In the late 1979, RSI’s Oracle version 2 ran on Digital’s VAX minicomputers (32bit AND virtual memory!). If you were proficient with the first commercial RDBMS, you had to posses mad Macro-11 or PL-11 (the high level version) skills to actually make many of the functions work that we take for granted now. Many basic tools that DBAs and developers use today simply didn’t exists. You had to roll your own. Even the data dictionary was a new concept and often in-flux.
Hello World, Macro-11 style:
.TITLE HELLO WORLD .MCALL .TTYOUT,.EXIT HELLO:: MOV #MSG,R1 ;STARTING ADDRESS OF STRING 1$: MOVB (R1)+,R0 ;FETCH NEXT CHARACTER BEQ DONE ;IF ZERO, EXIT LOOP .TTYOUT ;OTHERWISE PRINT IT BR 1$ ;REPEAT LOOP DONE: .EXIT MSG: .ASCIZ /Hello, world!/ .END HELLO
Don’t forget the RT-11 commands to assemble, link, and run!
.MACRO HELLO ERRORS DETECTED: 0 .LINK HELLO .R HELLO Hello, world! .
It was an immature but revolutionary way to store and recall information. Bell Labs saw the business benefits of the Oracle RDBMS and thus much hype and exuberance flowed in the land:
“They could take this data out of the database in interesting ways, make it available to nontechnical people, but then look at the data in the database in completely ad hoc ways.” – Ed Oates
During these early days you would need a room full of advanced computer science academics just to keep the system functioning – at each and every business. There were no safety nets and everyone had there own perspective on how to do both a multi-join query WITH an aggregate function (and on the 4th day RBO was created, and it was good). Read consistency was still 5 years away! As time went on, the best brains from the IT collective pioneered standards and best practice that we all use today. As the tech matured, the need for low-level Macro-11 developers diminished as they were replaced by a more mature product that would appeal to large non-tech companies. As the need for low-level tech skills went away, patterns were established and the need for highly skilled programmers to keep the data store functioning went away. Interestingly, the data and the patterns of its flow remained. That is why enterprises have DBA to maintain modern relational databases, not developers.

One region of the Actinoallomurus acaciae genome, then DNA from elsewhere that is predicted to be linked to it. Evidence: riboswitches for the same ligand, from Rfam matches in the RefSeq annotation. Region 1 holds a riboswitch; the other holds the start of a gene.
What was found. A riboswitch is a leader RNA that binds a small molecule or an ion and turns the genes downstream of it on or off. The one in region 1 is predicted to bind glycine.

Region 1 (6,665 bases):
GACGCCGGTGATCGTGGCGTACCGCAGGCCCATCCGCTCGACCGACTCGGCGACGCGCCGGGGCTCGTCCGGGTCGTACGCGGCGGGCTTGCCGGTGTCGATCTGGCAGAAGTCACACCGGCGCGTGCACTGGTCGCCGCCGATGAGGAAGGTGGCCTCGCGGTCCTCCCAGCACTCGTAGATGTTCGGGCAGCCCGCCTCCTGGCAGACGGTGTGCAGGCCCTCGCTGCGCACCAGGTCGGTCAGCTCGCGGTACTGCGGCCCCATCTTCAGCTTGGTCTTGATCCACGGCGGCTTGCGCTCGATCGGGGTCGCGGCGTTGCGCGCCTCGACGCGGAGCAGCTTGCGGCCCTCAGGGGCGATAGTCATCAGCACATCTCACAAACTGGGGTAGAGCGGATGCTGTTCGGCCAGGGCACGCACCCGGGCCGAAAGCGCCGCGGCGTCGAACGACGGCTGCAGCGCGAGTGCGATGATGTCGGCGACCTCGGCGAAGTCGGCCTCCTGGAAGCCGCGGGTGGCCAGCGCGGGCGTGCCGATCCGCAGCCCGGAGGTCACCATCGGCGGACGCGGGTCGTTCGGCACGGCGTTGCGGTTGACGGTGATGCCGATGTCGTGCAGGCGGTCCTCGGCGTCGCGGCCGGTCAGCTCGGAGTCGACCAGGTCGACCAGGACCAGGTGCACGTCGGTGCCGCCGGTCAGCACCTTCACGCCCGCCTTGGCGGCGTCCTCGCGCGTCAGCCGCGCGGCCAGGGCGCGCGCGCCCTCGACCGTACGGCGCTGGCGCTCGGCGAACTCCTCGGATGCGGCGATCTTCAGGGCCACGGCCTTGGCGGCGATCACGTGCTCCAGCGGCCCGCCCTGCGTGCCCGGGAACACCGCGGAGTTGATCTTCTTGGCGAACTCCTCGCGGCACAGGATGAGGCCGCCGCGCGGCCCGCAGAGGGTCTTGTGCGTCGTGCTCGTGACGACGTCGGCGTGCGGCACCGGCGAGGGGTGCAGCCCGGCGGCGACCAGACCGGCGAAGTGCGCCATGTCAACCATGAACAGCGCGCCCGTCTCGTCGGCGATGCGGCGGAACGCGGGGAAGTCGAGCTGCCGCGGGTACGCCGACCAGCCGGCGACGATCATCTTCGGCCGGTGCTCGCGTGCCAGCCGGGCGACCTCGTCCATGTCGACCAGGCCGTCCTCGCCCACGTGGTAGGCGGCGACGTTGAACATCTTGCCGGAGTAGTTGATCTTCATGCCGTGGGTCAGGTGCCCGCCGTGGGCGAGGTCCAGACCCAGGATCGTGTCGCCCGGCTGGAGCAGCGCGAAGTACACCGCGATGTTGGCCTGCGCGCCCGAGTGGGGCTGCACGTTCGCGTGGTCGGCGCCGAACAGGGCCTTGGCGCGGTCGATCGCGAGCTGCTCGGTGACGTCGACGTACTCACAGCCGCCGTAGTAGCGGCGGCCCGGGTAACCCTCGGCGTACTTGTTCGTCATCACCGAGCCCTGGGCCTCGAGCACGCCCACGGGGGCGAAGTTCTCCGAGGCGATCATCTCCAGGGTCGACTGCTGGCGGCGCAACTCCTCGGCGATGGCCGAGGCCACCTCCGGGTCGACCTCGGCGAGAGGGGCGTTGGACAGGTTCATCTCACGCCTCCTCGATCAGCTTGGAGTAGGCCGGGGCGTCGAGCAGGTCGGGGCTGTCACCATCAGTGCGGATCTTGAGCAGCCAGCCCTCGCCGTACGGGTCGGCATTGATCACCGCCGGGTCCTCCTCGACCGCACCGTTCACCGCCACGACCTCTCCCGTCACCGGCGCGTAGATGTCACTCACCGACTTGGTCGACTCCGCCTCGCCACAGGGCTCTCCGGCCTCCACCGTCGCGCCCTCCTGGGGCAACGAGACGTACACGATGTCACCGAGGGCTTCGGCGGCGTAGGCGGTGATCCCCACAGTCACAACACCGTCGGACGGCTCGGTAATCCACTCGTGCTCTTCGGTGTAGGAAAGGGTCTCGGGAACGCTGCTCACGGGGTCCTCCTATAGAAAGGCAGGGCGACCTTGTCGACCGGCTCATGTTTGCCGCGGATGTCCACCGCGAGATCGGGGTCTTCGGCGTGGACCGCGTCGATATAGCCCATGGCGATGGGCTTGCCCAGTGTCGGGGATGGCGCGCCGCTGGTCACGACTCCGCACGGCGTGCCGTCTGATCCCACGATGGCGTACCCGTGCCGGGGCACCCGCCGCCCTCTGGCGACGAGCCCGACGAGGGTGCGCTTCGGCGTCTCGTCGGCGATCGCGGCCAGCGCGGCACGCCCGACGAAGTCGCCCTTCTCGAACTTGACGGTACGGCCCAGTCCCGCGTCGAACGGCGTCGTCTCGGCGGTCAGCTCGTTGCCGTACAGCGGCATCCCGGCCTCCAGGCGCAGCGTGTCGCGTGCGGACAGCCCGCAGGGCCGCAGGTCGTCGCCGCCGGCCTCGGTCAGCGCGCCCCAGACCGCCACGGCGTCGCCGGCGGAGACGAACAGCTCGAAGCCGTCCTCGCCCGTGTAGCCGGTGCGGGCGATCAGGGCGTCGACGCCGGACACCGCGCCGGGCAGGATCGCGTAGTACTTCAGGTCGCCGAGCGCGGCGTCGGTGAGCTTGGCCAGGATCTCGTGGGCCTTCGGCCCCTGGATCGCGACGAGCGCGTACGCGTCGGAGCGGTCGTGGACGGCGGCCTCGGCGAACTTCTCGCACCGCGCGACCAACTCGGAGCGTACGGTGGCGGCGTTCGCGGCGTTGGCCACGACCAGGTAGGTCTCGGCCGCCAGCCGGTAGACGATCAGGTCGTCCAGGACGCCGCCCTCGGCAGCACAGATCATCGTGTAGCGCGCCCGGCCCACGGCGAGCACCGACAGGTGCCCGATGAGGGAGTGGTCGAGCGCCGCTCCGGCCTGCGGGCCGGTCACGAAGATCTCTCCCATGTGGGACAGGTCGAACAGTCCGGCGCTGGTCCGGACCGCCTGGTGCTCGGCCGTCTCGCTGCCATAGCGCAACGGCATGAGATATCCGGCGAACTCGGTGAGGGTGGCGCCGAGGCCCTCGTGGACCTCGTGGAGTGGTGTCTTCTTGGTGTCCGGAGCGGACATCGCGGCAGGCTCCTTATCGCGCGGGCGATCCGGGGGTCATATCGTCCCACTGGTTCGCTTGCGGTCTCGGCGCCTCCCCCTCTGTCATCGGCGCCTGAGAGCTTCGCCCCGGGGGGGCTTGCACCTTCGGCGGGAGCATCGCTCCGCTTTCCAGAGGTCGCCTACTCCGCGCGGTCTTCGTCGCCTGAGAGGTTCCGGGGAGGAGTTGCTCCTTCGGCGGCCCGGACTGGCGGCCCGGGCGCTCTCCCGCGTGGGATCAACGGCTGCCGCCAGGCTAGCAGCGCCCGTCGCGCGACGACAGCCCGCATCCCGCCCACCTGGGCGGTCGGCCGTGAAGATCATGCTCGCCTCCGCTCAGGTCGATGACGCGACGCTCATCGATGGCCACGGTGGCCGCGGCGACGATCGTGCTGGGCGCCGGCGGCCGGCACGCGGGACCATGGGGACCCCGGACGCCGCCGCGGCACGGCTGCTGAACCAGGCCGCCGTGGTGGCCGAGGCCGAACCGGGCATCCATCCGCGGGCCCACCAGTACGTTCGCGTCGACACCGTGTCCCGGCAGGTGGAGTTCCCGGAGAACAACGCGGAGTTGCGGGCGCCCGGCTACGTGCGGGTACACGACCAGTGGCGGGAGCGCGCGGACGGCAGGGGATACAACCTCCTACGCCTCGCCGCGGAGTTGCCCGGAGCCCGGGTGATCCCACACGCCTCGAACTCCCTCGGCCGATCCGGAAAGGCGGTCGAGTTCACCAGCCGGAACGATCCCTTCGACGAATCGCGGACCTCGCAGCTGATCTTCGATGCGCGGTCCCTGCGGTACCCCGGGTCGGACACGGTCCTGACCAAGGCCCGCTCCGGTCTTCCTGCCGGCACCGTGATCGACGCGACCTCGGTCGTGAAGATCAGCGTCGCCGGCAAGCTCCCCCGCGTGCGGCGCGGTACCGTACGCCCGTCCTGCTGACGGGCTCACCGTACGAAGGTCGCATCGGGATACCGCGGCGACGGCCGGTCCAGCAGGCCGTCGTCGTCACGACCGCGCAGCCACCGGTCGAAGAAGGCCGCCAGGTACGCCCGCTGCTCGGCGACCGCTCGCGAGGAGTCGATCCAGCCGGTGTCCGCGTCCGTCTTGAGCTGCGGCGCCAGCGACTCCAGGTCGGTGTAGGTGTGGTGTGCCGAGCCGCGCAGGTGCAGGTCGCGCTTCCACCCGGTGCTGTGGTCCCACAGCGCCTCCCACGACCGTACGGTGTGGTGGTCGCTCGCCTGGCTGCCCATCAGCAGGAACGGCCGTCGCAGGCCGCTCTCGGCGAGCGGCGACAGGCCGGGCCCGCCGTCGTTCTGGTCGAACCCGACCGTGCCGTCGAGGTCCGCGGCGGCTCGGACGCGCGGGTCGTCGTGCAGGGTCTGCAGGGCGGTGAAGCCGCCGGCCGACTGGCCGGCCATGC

Inevitably, there are some times when advances dictate new low-level programming skills on a large scale. When RSI released Version 3 in C, there was high demand for developers who could read and speak the prose of Mr. Ritchie. This was necessary for recompiling and testing a consistent code base across everything from minis and mainframes, to PCs. While C was quite portable, there was much work to be done in the storage subsystems. Again, as the need for low-level tech skills went away, the data remained.
When we look at the new world of Hadoop, we must understand that this type of tech revolution has occurred before. Right now there is much work afoot to solve the primitive questions. This undoubtedly requires a new breed of low-level Java developers… for awhile. We see the results of these efforts in tools like Pig, Hive, Impala, and Stinger glued together via HCat. Once the dust settles, I wouldn’t stake my professional future on mastering MapReduce, but rather focus on mastering the higher level tools. This will allow the enterprises quicker access to business insight. As Hadoop’s primitive issues are solved in to standards and patterns in the next 3-5 years, the need for Java developers will diminish substantially in the next 3-5 years. Just look at how many PL-11 or C++ programmers your enterprise has in their DBA teams; the low-level tech comes and goes, but the data remains.